I was a horrible teacher my first year. And maybe even my second year too. To all my 2007-2008 students; bless your hearts. I didn’t know what I was doing, how I should be doing it, or why whatever I was or was not doing even mattered. (Remember, I had a publication degree, not an education degree). But somewhere around year three, I found my rhythm. I figured out for myself that I couldn’t do what everyone else was doing. Their classroom management style was not my management style. Their instructional strategies were not my strategies. Their relationships with students was really not the way I formed relationships with my students. I’m also pretty sure that you could write a book using my ten-year career as an example of what not to do when in comes to public education, I mean I gave out my phone number to my yearbook staff and this was 2007, not trendy 2017.
But like I said, somewhere around 2009, something profound changed my teaching, how I interacted with my students, and my life. Her name was Katie and as a high school senior, she was pretty much doing life on her own. I’m not going to go into details about Katie’s life. That’s her business. But on December 4th, 2009 Katie took a risk and walked through my front door. With two bursting-at-the-seems suitcases and one Yamaha piano, she chose to make us her family. This kid, who never wanted to be touched, much less hugged, had just unknowingly joined the most hipster, over-sharing, all-in-each-other’s-business-but-we-do-it-with-love family.
With what was promised as a five month respite for Katie before moving off to college on her own the following June, turned into almost five years of this petite brunette as a permanent fixture in our family. At every function. With her own Christmas stocking. Hugs required.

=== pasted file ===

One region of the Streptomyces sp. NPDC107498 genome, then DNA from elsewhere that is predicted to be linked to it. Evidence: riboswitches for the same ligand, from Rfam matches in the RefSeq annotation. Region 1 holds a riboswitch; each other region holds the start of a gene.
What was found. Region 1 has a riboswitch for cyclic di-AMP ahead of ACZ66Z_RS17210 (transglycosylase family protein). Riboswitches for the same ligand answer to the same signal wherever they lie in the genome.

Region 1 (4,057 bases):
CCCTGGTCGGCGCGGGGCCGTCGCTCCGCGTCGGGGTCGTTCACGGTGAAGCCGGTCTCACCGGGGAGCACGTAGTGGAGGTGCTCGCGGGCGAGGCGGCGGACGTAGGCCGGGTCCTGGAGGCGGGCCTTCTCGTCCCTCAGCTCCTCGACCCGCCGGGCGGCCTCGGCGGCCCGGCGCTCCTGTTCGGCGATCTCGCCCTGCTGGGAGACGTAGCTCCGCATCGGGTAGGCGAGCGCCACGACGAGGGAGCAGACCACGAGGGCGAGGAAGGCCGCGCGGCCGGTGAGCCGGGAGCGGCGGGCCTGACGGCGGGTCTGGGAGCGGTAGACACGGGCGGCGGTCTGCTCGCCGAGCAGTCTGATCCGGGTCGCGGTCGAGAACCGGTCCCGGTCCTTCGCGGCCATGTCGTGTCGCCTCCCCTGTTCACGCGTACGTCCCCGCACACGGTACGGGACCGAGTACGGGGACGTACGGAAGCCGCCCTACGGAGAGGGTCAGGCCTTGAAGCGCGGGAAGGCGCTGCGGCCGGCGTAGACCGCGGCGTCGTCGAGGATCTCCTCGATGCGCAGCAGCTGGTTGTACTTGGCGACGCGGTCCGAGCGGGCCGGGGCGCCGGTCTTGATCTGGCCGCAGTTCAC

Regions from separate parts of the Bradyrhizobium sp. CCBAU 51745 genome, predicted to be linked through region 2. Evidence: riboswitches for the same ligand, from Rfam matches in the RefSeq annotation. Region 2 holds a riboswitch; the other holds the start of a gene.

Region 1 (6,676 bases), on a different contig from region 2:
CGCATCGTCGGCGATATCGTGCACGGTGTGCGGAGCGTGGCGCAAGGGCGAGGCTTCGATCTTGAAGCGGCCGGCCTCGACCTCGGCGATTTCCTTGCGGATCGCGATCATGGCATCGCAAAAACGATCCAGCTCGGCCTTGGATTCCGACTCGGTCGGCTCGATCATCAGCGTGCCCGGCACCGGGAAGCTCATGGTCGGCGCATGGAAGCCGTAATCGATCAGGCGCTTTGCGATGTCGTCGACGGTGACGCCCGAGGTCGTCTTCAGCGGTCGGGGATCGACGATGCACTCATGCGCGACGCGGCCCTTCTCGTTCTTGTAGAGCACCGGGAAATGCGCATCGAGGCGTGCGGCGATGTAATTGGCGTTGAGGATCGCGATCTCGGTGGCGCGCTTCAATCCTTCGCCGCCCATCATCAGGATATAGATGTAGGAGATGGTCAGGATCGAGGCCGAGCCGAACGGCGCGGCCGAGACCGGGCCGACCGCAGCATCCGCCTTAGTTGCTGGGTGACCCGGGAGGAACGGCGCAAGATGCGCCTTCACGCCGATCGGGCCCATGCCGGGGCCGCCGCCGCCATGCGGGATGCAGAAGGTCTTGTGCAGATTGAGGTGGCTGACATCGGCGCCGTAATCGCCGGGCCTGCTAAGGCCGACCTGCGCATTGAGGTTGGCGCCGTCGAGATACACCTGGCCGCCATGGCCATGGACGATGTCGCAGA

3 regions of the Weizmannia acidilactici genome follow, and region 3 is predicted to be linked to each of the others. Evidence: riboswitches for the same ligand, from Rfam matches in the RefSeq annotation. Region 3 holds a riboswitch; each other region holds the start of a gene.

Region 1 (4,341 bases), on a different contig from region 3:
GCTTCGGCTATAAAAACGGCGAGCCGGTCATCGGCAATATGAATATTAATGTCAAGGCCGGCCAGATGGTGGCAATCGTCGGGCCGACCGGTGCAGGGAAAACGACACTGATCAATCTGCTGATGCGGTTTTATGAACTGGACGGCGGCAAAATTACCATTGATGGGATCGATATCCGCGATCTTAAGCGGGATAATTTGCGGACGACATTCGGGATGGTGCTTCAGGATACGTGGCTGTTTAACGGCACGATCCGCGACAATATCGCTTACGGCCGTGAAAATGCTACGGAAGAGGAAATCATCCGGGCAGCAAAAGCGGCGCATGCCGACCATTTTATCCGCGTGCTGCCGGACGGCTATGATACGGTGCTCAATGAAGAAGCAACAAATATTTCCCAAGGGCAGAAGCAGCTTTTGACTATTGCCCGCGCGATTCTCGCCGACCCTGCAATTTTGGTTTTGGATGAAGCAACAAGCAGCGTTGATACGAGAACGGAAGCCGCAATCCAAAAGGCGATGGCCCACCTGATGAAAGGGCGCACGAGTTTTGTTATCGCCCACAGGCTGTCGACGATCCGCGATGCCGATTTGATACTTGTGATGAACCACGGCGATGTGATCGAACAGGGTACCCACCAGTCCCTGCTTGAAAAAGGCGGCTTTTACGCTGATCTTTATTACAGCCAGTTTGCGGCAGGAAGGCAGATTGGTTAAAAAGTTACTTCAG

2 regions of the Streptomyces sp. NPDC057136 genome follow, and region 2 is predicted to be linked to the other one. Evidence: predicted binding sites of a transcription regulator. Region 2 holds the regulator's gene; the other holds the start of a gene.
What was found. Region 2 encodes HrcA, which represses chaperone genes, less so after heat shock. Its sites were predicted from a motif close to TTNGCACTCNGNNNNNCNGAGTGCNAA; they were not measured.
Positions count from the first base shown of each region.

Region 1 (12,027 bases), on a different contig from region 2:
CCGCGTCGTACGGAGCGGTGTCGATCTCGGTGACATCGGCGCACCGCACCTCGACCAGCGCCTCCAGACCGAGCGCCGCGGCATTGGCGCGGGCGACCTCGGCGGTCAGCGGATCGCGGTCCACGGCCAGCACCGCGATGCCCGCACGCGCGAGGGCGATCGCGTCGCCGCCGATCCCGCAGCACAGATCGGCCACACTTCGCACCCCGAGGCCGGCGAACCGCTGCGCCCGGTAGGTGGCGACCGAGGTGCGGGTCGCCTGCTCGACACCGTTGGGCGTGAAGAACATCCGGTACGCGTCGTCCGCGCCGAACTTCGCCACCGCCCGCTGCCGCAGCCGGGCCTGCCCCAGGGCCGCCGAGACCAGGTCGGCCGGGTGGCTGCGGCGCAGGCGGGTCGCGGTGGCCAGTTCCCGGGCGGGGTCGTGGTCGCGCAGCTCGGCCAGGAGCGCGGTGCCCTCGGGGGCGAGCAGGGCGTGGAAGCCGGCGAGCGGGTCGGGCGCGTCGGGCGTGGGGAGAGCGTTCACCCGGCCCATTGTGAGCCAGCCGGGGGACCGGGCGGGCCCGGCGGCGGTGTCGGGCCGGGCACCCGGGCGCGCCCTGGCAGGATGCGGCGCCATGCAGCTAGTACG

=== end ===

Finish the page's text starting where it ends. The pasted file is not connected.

At just twenty-five years old, Katie taught me the greatest lesson of my life. A lesson that regardless if you’re a teacher or not, is transformative and I would like to share this little golden nugget with you. Are you ready for it? It’s short, simple, and easy to remember (Yep, I’m quoting Captain Jack Sparrow again). But here it is.
Yep, that was it. No, seriously think about it. Roll that idea around in your brain. Find a scenario and apply it.
It’s not about you.
Recently a dear friend of mine said that one thing she really loved about me was how I make others “feel seen.” I can’t stop thinking about this. She was referencing my recent accomplishment at learning how to make tiramisu because one of my beloved seniors gave me a birthday baking challenge. I don’t consider rifling through Pinterest
Searching for the most time-test recipe, going out of my way. I don’t consider asking the stock boy at Publix to help me find Mascarpone, going out of my way. I don’t consider baking that cake the last week of school for a graduating senior, going out of my way. And in the same respect, I never considered opening my home to Katie, going out of my way either. Somewhere along the way God instilled in my heart that the best way for me to love others is to make it about them. That’s why I bake. That’s why I mail books. That’s why I send cards. That’s why I write the longest red letters to my graduating seniors. Because nothing that I have done is about me. It is always about Him.